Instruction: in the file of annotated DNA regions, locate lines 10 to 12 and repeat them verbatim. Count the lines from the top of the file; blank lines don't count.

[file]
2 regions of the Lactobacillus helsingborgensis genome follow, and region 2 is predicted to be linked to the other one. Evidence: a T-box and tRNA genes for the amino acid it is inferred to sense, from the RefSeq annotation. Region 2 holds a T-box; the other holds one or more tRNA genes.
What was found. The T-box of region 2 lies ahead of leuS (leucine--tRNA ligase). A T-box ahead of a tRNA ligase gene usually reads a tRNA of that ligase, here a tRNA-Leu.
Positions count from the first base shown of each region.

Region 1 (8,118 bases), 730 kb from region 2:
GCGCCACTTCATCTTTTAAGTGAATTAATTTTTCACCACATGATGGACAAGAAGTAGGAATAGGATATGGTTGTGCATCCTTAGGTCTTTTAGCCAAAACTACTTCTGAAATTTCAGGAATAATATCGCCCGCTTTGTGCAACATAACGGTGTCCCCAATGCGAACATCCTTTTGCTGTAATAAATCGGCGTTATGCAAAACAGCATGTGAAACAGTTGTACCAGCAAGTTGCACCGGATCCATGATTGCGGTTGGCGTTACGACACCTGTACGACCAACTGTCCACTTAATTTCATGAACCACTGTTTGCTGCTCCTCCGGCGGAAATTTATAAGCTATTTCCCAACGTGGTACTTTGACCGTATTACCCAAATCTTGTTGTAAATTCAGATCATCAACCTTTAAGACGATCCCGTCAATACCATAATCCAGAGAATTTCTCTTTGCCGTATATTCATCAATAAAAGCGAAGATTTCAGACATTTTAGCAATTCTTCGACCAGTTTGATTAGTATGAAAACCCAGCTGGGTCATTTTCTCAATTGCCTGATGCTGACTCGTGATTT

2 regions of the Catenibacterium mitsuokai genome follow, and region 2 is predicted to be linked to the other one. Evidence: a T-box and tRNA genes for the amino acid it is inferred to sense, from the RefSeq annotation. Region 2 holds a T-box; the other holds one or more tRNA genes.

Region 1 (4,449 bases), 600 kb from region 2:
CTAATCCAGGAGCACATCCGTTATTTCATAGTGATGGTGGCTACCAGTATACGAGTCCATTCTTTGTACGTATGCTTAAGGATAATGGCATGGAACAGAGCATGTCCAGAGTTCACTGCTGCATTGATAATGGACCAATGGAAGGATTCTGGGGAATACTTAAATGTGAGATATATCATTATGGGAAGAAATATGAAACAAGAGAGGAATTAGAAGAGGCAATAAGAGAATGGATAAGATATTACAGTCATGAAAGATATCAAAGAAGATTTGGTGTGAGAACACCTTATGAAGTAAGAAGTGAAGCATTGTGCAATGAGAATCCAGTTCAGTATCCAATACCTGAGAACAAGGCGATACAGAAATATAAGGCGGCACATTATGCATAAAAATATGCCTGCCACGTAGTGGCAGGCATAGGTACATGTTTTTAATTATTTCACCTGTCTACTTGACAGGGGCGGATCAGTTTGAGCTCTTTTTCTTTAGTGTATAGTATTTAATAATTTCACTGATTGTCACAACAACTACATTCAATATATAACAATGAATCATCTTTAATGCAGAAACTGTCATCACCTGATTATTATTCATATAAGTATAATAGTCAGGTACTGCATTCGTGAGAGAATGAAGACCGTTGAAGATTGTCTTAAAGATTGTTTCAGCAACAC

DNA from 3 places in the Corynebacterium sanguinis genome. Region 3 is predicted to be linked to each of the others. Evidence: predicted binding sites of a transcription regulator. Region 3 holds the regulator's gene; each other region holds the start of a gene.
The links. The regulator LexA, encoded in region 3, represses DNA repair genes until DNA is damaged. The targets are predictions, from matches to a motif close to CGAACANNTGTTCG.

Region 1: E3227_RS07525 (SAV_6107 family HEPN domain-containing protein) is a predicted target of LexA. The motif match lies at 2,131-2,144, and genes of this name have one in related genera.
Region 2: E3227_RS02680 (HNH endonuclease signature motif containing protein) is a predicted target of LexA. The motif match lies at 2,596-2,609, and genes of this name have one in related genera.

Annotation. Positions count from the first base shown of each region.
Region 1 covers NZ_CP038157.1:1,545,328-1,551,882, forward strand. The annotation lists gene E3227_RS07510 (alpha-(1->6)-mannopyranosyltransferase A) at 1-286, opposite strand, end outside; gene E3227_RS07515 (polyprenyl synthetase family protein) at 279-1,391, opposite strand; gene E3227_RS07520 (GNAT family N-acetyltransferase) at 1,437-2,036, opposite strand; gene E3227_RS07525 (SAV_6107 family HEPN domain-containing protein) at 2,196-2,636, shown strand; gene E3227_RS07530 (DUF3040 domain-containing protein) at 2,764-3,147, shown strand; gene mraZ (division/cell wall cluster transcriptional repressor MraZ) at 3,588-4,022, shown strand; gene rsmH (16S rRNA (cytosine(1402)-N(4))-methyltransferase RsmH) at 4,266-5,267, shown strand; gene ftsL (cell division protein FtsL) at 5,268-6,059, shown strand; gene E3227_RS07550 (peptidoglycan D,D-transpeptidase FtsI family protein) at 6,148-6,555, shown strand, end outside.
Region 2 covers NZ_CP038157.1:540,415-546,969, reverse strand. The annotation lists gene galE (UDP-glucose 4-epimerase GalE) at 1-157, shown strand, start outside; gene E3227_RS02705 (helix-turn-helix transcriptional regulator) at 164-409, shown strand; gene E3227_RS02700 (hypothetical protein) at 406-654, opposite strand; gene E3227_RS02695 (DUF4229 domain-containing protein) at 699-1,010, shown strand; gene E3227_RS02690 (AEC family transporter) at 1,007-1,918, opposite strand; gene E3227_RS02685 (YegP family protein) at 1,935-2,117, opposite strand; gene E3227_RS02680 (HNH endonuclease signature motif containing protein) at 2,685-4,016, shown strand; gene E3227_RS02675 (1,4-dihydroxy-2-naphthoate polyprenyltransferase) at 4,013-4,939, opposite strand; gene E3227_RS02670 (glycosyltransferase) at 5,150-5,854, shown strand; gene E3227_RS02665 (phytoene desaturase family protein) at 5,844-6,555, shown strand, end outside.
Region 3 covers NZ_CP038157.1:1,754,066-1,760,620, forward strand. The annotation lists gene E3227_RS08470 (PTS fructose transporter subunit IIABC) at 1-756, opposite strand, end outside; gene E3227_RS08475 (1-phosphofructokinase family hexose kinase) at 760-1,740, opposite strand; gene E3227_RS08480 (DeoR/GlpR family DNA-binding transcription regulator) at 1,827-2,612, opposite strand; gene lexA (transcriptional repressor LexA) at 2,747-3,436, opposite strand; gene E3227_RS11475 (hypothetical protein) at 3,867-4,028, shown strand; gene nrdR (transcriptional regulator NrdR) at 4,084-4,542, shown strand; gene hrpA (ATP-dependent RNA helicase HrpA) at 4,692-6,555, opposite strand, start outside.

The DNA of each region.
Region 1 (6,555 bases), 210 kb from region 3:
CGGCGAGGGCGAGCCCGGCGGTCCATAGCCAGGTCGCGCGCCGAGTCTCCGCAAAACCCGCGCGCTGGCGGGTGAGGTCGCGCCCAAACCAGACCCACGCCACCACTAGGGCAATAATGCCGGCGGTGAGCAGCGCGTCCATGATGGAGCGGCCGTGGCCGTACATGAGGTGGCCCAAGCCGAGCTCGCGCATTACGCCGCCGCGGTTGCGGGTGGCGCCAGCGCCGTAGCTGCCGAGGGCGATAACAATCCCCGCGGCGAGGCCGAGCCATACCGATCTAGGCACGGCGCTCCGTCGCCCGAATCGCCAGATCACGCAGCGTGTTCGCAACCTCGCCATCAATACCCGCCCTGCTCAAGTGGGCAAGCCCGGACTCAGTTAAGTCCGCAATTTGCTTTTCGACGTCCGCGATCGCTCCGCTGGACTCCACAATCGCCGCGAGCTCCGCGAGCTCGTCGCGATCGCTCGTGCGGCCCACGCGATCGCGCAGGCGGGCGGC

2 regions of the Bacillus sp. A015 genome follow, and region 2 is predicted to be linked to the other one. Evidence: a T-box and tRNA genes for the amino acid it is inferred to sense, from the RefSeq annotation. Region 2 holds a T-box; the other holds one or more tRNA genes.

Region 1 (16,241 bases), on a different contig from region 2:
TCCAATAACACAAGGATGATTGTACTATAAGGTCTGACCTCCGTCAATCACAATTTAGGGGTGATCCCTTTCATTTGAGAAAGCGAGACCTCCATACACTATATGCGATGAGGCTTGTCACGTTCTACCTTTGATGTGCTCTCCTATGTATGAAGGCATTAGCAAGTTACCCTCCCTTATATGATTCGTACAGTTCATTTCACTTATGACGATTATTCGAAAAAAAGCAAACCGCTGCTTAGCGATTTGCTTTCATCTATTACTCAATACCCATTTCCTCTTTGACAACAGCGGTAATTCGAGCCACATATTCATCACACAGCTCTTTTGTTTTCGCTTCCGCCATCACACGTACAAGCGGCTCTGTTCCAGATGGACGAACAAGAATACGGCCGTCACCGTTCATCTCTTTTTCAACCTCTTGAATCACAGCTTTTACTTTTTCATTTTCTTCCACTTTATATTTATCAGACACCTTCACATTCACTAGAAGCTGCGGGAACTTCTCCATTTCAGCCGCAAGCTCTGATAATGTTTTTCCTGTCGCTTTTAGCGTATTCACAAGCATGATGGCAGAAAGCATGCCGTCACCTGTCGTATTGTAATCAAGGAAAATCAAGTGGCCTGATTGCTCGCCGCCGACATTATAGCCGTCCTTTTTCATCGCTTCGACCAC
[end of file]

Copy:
The links. The regulator LexA, encoded in region 3, represses DNA repair genes until DNA is damaged. The targets are predictions, from matches to a motif close to CGAACANNTGTTCG.

Region 1: E3227_RS07525 (SAV_6107 family HEPN domain-containing protein) is a predicted target of LexA. The motif match lies at 2,131-2,144, and genes of this name have one in related genera.
Region 2: E3227_RS02680 (HNH endonuclease signature motif containing protein) is a predicted target of LexA. The motif match lies at 2,596-2,609, and genes of this name have one in related genera.